The future is closer than you think - new jobs in business innovation

Have you ever heard about a Business Designer? What about a Venture Architect? What does it mean to be a Growth Hacker? This article explores some of the questions behind the job profiles that will he
João Barbosa
May 25, 2020
João Barbosa
Business Designer

Have you ever heard about a Business Designer? What about a Venture Architect? What does it mean to be a Growth Hacker? This article explores some of the questions behind the job profiles that will help shape the next decade in business innovation.

“The Times They Are a-Changin'” (song)

Bob Dylan 

The Nobel prize laureate crystallized the timeless sentiment of change that once again seems to permeate our lives. The world has changed and his time for companies and business professionals to follow suit. 

The exponential world we live in demands new digital skills, new ways of working and collaborating. It’s time for businesses to rethink their organisational structure, to re-skill/up-skill the workforce, to look for new ways to approach innovation.

How to ride the next innovation wave?

The wave of technological breakthroughs (digital networks, software, information technology) that sustained continuous innovation over the past two decades seems to have reached its peak. 

Businesses have been investing heavily in innovation and transformation initiatives in an attempt to ride the next wave (automation, robotics, digitalization, sustainability) and build products that can reach or even surpass the scale of the iPhone - the most successful retail product ever released.

Some of these initiatives haven’t always delivered on the expected business outcomes. However, stop investing in innovation is not an option.

In order to succeed, businesses need to bridge the world of product innovation and customer experience with business reality. They need a Business Designer, a Venture Architect and a Growth Hacker. 

The Business Designer 

Business Design emerged as a response to the limitations of traditional business thinking - linear, product-centered, siloed, short-sighted. 

It combines the human-centred principles from design with the commercially driven attitude that characterizes most businesses.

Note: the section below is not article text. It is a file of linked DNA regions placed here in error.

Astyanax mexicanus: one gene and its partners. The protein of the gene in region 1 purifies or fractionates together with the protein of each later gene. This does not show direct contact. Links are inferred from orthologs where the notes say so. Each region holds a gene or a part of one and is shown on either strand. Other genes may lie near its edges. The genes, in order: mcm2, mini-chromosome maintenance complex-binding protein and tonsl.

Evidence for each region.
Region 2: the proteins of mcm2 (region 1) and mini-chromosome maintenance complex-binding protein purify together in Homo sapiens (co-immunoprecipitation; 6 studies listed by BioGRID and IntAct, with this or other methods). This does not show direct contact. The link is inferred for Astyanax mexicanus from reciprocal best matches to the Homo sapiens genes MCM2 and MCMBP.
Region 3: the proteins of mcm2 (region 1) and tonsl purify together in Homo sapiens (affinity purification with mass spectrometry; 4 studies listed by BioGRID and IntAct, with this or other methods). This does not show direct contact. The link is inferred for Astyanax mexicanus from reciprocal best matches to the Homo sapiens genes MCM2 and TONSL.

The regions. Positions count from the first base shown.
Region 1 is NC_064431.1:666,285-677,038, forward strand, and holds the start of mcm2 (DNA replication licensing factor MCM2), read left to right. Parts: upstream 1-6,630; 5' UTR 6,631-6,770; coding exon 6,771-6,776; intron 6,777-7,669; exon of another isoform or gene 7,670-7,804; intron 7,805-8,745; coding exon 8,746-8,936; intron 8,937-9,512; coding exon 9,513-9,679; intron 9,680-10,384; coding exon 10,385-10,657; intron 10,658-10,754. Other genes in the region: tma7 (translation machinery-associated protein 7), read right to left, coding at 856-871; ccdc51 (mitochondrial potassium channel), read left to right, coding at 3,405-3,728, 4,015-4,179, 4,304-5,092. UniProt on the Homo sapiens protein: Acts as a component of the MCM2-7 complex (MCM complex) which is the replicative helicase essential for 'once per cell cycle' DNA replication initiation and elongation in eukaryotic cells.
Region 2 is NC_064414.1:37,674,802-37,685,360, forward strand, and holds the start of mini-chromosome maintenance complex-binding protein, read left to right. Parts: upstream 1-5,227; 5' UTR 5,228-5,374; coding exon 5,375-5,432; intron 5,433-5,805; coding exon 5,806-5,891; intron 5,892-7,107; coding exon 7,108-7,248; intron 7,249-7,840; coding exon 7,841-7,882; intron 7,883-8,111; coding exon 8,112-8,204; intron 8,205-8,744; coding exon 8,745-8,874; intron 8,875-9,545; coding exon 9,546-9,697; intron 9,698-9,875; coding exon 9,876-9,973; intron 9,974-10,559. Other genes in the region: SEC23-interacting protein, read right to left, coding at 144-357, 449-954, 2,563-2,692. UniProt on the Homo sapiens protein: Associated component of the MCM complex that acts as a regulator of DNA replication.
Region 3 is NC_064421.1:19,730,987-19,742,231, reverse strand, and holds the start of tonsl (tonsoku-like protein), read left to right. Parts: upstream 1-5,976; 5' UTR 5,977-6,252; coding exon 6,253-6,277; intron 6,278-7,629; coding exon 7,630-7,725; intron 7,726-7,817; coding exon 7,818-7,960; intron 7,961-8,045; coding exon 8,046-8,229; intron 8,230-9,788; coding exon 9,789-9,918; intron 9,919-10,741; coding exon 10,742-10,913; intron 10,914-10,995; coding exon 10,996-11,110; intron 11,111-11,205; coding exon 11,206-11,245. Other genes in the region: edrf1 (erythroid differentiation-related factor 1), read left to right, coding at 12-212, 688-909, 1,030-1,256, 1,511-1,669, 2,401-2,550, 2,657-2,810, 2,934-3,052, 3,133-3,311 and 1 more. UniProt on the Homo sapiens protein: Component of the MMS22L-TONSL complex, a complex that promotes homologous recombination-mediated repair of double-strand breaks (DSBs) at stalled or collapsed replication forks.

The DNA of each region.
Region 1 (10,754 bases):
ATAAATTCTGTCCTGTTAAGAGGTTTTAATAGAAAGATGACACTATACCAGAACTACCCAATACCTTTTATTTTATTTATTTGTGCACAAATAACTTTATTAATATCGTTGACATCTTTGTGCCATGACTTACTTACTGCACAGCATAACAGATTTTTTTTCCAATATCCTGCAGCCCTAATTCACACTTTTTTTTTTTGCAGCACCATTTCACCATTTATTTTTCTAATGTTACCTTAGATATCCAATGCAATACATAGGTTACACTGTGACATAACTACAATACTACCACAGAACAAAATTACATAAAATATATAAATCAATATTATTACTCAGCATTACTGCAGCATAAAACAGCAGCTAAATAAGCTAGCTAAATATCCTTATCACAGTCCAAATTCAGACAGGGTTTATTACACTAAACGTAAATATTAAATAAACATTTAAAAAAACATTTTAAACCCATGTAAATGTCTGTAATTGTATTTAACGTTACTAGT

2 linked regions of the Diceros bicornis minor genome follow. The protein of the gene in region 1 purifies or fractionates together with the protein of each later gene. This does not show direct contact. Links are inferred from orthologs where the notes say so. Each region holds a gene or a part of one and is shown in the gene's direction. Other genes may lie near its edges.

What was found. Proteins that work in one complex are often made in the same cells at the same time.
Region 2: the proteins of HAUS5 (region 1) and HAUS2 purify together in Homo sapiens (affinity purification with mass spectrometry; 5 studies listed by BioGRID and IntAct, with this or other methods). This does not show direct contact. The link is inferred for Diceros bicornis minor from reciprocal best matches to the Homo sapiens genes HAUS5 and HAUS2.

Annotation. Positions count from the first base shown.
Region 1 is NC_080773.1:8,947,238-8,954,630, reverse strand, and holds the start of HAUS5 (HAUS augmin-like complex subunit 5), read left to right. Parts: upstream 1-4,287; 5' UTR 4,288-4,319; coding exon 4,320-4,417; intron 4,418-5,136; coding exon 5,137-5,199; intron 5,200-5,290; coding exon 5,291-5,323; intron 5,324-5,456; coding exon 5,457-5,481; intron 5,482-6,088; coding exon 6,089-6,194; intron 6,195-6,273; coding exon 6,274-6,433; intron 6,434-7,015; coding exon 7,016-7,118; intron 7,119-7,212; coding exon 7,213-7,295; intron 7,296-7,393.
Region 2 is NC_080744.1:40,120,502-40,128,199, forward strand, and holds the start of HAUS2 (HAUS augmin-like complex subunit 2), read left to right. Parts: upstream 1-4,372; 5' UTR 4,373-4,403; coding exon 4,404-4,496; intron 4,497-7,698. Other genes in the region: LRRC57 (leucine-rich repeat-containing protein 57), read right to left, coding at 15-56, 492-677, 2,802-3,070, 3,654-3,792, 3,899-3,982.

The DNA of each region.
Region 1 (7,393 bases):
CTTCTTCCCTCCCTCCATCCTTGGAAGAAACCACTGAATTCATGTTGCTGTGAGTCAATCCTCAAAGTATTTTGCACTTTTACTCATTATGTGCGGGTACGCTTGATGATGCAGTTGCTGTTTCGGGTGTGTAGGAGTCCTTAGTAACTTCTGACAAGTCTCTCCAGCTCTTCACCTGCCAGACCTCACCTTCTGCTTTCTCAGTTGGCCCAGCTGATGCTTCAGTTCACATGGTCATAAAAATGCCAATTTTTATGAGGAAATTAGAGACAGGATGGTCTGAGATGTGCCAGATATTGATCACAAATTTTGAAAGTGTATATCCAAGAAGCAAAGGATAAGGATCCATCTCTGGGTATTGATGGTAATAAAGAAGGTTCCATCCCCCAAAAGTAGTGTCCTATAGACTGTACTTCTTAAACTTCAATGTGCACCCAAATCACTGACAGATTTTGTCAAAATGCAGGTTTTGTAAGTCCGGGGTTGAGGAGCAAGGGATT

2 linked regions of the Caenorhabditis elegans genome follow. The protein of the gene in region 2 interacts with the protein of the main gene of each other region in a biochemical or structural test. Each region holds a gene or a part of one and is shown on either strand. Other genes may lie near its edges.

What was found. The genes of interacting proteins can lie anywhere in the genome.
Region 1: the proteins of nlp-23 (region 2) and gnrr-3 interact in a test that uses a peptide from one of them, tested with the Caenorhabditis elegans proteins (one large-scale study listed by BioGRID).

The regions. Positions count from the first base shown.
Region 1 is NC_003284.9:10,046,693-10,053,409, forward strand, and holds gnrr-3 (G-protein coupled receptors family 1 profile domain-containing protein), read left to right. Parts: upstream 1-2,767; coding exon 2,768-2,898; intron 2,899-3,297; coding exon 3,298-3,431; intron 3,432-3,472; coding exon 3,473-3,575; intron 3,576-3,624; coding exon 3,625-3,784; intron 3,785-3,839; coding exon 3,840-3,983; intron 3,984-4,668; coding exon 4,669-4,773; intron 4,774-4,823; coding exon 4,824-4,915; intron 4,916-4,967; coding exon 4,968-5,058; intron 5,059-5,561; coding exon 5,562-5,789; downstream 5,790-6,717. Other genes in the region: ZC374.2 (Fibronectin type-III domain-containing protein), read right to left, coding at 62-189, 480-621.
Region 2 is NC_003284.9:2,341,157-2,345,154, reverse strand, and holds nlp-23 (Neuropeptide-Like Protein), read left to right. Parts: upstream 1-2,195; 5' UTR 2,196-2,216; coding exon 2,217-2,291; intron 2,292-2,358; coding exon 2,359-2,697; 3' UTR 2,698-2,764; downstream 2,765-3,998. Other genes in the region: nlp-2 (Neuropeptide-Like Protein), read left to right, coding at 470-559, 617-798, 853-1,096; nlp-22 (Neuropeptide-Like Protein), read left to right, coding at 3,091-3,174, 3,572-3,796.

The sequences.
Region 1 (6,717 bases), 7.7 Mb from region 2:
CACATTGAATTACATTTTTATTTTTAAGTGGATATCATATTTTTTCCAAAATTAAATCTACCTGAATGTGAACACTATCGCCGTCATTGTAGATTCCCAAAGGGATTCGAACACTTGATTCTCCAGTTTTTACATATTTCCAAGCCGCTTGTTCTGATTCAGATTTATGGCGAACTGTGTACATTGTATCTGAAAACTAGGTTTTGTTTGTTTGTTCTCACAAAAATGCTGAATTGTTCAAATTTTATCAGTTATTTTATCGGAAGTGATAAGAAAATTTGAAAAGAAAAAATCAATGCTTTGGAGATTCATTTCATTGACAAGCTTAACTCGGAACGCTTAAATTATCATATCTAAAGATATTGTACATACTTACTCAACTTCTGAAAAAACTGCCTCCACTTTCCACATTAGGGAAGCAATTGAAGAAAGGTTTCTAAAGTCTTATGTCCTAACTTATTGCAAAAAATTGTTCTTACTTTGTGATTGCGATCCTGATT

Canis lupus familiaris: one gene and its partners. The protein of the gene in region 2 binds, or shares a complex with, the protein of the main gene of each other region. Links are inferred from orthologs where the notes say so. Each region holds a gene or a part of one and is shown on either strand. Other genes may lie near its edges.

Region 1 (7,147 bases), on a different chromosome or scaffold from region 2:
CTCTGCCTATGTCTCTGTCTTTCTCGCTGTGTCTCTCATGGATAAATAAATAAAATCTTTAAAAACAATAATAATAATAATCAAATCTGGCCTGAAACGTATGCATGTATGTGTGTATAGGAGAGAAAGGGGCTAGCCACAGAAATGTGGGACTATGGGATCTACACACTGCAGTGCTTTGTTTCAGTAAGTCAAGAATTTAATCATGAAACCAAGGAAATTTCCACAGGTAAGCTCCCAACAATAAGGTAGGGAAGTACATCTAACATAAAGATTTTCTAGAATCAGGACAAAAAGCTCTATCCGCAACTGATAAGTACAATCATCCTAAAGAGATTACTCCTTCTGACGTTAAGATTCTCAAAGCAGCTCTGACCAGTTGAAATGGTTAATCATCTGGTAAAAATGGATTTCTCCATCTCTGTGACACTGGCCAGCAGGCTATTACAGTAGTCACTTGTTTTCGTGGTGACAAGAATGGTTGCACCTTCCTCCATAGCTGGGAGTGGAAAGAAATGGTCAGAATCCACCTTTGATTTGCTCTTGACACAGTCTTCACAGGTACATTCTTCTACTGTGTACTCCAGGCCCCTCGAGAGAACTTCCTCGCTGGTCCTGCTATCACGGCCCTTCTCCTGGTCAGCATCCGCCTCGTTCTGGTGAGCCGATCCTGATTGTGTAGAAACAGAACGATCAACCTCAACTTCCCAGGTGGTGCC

At Untaylored, we define a Business Designer as …

“the person who designs for long term business viability by combining a human-centred approach to business problems with a strategic, analytical, lean and financially driven skill set.”

According to Tsukasa Tanimoto, who has written extensively about it, the Business Designer is mainly responsible for: 

  1. framing, directing and/or informing the design process through a business lens to ensure design solves business problems effectively;
  2. translating design solutions into value and impact through a language that business stakeholders are familiar with to prove design provides solutions to business problems;
  3. applying human-centred methodologies to strengthen business and financial components of design work to create services and products that are viable;

In other words, business design applies design and design thinking to business problems with the objective of bringing innovation to life.

Some of the Business Designer tasks involve:

  • Analyse disruptive market trends and products 
  • Define growth strategies and opportunities 
  • Design and test new business models and monetization strategies
  • Translate design choices into measurable outcomes
  • Conduct financial analysis, forecasts and implement KPIs
  • Design new value propositions and optimize for product/market fit

Across all these activities there’s always an emphasis on the collaboration with other designers (service designers, interaction designers, research designers) and a bias towards experimentation. 

Looking at a business designer’s background, they often have prior experience in innovation management, business consulting, strategy design, but also entrepreneurial driven roles in startups/venture capital firms.

The Venture Architect

Also known as Venture Builder, the Venture Architect is yet another role that promises to shake the corporate innovation landscape in the next decade. 

A Venture Architect is responsible for defining the field of opportunity and establishing the scope for a new venture. Main area of focus is to design and test the operational and commercial aspects of the business. 

In other words, it’s his role to translate the concept into the operational roadmap, define roles, responsibilities and activities. We can summarize the venture architect’s main responsibilities as following: